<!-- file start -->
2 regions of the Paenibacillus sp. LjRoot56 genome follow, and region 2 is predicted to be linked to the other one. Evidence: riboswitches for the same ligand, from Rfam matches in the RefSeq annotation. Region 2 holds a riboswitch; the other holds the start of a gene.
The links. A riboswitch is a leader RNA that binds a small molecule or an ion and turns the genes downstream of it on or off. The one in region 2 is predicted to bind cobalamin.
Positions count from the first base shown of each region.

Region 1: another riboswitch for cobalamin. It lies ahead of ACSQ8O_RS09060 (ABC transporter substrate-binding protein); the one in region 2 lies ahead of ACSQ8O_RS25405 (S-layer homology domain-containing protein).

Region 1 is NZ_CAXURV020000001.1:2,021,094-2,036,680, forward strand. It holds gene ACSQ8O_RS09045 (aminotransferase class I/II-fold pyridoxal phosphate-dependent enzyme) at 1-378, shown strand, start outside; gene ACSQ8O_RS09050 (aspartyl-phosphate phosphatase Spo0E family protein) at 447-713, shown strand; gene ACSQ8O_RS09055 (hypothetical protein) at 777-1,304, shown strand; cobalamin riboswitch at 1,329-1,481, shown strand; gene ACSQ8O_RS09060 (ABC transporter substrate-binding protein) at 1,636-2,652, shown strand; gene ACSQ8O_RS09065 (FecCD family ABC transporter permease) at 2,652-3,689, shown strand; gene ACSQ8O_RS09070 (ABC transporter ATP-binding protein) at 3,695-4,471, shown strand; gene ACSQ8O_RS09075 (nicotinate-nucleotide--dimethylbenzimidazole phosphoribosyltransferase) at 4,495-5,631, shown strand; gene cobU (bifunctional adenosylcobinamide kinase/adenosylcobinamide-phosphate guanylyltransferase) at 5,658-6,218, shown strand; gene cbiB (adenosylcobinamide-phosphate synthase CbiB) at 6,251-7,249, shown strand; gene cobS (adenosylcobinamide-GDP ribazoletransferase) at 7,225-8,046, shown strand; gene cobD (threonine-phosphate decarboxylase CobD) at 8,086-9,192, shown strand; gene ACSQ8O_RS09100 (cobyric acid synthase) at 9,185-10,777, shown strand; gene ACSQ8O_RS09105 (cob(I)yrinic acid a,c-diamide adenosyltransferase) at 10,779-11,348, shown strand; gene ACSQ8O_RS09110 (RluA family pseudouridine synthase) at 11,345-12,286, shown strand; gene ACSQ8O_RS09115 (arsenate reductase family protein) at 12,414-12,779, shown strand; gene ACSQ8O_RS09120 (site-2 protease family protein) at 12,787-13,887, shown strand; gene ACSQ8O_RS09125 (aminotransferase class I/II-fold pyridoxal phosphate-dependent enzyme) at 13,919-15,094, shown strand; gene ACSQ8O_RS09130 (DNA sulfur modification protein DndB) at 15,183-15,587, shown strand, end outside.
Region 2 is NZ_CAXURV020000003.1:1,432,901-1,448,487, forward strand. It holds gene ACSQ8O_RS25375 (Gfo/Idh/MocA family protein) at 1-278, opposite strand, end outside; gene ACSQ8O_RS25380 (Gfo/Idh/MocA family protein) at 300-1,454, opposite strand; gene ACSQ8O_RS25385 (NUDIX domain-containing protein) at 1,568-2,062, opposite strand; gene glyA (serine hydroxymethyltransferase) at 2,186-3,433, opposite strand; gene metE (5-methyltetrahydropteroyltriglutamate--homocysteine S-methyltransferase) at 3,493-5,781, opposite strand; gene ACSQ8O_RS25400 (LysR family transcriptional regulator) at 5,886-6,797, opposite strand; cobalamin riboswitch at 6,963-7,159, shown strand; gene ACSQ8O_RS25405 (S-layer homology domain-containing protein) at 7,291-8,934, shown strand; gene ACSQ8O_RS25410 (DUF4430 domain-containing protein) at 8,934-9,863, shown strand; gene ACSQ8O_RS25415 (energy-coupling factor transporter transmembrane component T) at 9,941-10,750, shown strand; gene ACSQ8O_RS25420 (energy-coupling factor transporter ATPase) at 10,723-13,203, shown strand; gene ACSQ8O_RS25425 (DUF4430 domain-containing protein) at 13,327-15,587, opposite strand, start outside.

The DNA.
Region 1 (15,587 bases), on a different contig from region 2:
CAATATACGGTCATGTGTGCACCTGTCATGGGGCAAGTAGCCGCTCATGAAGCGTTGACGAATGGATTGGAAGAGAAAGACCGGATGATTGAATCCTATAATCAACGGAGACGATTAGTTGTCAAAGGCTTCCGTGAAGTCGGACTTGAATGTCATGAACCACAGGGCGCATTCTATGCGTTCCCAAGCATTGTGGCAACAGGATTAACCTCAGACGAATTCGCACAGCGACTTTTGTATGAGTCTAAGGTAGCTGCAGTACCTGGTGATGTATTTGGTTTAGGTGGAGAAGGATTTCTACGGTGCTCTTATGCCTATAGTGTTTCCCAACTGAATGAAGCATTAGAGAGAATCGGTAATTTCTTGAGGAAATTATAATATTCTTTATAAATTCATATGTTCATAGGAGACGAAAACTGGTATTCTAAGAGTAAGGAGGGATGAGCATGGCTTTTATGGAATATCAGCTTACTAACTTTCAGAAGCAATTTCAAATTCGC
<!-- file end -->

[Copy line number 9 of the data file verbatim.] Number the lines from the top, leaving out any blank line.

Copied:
CAATATACGGTCATGTGTGCACCTGTCATGGGGCAAGTAGCCGCTCATGAAGCGTTGACGAATGGATTGGAAGAGAAAGACCGGATGATTGAATCCTATAATCAACGGAGACGATTAGTTGTCAAAGGCTTCCGTGAAGTCGGACTTGAATGTCATGAACCACAGGGCGCATTCTATGCGTTCCCAAGCATTGTGGCAACAGGATTAACCTCAGACGAATTCGCACAGCGACTTTTGTATGAGTCTAAGGTAGCTGCAGTACCTGGTGATGTATTTGGTTTAGGTGGAGAAGGATTTCTACGGTGCTCTTATGCCTATAGTGTTTCCCAACTGAATGAAGCATTAGAGAGAATCGGTAATTTCTTGAGGAAATTATAATATTCTTTATAAATTCATATGTTCATAGGAGACGAAAACTGGTATTCTAAGAGTAAGGAGGGATGAGCATGGCTTTTATGGAATATCAGCTTACTAACTTTCAGAAGCAATTTCAAATTCGC